Lieutenant James Rudder

by Vazyl A from Montvale, New Jersey in United States

James Rudder

Can you believe a WWII veteran climbed up 100 foot cliffs to destroy 155mm guns? Lieutenant James Rudder, a war hero, was at Pointe Du Hoc on D-Day, June 6th, 1944, in Normandy, France. This valiant soldier had a interesting background story and amazing accomplishments. 

Before the war started, James Rudder had a interesting background story. On May 6th, 1910, Rudder was born in Eden, Texas into a family with five other brothers. He was a farmer and loved football. Rudder went to John Tarleton Agriculture and Texas A and M for college and studied industrial education. In 1933, he married Margaret Williamson and he met her in Brady High School while he was coaching football. Then, in 1941, he joined the U.S Army. In 1943, James Rudder trained the 2nd battalion of the U.S Army Rangers. Then came D-Day. 

The risk-taking soldier had many accomplishments but the what he did on D-Day was amazing. Lieutenant James Rudder, in charge of the second ranger battalion, landed at Pointe Du Hoc with his squadron on June 6th, 1944. Their mission was to climb up over 100 foot cliffs and destroy 155mm guns so that a fleet of Allied ships could come through. The Battalion made it up those cliffs through enemy fire and then held back counter attacks from the Germans. As a result, Rudder got wounded twice and the squadron had a casualty rate higher than 50 percent. James Rudder was one of the most decorated soldiers in World War II because of this act. After the war, he became mayor of Brady, Texas in 1946, and stayed in that position until 1952. In 1958, he became vice president of Texas A and M College and in 1959 he became president. During these events, he was still in the Army but in the reserves. He ended up becoming becoming a major general and retired in 1967 after being in the army for 35 years.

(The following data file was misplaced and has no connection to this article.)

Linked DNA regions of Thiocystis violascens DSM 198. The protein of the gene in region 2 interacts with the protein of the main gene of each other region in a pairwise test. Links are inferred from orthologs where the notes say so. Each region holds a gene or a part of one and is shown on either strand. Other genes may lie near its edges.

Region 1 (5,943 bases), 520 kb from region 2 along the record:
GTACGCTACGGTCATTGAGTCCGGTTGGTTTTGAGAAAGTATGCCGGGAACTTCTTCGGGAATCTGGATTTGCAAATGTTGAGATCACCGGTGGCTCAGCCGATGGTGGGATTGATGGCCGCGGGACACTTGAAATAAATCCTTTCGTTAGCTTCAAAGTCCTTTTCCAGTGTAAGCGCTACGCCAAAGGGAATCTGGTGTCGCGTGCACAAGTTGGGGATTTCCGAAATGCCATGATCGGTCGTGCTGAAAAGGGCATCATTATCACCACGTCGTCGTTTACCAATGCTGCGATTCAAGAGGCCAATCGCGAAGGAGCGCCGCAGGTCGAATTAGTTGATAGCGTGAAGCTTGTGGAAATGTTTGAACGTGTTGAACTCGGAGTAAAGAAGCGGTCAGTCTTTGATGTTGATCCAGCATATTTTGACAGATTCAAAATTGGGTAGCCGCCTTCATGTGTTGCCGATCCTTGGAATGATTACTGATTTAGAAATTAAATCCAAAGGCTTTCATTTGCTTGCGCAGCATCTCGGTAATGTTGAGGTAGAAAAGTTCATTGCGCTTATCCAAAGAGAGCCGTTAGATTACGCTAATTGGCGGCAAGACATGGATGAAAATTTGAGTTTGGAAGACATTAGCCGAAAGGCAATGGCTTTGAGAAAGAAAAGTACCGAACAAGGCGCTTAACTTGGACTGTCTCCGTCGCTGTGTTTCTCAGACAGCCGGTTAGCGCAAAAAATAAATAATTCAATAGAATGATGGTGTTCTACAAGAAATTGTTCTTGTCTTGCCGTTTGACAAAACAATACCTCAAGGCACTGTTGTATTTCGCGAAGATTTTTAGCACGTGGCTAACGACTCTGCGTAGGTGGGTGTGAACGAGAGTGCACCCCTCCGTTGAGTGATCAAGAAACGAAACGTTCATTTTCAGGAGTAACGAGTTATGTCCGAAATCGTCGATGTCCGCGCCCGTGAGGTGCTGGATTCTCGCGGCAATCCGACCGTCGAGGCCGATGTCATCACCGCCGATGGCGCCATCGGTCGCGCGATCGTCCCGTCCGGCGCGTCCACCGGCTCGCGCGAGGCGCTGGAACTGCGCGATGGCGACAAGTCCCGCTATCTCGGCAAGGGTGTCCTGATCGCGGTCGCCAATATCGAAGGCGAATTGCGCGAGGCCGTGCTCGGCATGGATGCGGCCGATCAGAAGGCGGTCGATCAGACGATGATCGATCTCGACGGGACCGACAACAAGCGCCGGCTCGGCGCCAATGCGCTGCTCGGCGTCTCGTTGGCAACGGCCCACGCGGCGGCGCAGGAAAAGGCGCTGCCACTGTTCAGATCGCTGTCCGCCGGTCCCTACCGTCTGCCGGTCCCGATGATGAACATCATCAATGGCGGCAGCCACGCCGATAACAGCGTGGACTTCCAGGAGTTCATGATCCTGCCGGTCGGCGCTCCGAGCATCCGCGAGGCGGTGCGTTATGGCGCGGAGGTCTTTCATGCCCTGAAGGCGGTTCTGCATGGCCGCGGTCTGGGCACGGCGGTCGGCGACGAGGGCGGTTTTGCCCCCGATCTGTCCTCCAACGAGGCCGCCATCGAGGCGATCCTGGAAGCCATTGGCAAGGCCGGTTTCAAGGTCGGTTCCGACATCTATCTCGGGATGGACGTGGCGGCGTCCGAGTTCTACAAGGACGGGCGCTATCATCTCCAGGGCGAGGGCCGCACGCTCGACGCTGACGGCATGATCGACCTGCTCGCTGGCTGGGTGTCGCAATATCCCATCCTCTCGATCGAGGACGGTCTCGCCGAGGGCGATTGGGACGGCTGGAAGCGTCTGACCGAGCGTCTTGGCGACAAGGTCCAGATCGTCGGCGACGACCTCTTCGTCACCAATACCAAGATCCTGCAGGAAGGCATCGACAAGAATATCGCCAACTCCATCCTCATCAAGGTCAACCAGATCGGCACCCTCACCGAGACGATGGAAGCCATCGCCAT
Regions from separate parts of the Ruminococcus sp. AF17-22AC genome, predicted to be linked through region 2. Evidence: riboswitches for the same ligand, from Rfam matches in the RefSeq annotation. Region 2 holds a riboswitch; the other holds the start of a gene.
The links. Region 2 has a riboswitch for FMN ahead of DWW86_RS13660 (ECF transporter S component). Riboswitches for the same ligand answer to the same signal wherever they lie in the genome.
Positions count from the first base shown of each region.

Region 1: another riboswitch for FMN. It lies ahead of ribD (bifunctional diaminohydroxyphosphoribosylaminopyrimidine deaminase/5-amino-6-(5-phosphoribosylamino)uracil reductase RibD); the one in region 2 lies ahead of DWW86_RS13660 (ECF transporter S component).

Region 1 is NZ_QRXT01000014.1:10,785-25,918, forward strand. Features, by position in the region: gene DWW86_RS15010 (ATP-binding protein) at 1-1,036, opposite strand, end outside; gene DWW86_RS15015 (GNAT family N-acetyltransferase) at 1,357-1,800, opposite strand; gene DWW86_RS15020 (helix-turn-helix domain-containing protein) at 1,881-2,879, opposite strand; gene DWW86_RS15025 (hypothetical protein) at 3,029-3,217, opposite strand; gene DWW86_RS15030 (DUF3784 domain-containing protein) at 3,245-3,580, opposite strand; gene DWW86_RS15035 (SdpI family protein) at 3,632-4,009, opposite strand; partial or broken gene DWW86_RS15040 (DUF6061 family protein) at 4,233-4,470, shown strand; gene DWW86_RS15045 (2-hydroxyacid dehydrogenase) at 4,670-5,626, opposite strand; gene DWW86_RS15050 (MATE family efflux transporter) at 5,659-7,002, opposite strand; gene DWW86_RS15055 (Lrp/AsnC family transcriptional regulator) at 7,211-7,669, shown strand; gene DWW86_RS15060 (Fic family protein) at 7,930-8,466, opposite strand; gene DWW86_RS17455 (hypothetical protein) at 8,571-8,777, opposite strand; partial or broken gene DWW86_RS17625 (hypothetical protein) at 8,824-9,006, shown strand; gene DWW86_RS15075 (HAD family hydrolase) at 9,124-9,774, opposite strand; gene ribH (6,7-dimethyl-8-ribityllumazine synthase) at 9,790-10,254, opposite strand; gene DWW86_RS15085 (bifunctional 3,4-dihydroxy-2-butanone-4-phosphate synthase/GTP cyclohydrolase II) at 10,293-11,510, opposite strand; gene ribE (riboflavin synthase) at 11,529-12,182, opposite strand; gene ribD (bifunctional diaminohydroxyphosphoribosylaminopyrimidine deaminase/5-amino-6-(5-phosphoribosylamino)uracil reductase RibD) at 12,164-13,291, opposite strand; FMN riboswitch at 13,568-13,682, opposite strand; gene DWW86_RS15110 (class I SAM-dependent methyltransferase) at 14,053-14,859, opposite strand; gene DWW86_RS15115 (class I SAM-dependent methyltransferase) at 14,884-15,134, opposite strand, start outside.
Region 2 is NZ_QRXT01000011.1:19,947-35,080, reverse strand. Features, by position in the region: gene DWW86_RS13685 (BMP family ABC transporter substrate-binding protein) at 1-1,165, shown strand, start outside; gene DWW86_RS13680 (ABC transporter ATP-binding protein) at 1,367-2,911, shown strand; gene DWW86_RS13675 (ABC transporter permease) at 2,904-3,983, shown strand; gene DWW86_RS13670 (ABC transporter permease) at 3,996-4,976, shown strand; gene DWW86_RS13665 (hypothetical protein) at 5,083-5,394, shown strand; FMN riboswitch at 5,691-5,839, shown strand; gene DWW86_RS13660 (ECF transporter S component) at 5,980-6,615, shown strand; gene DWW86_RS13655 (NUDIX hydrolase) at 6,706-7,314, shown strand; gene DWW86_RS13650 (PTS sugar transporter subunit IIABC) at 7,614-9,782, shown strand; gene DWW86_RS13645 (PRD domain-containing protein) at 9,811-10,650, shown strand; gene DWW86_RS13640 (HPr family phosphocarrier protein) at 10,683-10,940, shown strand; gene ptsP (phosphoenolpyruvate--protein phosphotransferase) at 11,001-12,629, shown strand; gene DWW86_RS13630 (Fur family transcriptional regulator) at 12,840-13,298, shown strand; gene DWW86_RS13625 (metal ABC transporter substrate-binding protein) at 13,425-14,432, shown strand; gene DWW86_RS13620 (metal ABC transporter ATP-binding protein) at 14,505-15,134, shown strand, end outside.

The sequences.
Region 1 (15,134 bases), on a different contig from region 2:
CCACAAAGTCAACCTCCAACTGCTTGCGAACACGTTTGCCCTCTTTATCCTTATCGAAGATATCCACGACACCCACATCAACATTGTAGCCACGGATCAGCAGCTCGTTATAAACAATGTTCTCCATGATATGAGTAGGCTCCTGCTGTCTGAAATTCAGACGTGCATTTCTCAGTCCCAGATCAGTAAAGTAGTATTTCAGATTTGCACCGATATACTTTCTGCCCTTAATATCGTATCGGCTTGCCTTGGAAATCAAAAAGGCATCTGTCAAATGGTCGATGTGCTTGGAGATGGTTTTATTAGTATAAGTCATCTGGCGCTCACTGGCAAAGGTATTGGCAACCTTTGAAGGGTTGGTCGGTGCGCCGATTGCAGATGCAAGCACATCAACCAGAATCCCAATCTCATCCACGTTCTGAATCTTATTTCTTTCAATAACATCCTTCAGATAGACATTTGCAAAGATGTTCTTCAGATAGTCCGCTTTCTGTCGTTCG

James Rudder did a brave thing by climbing those cliffs. It's impressive how he went from being a farmer in Texas to a famous World War II veteran. Even though Rudder passed away in 1970, we still remember him as the hero of D-Day.

130151James RudderWikimedia Commons 


Page created on 1/17/2019 2:52:59 PM

Last edited 1/19/2019 6:37:28 PM

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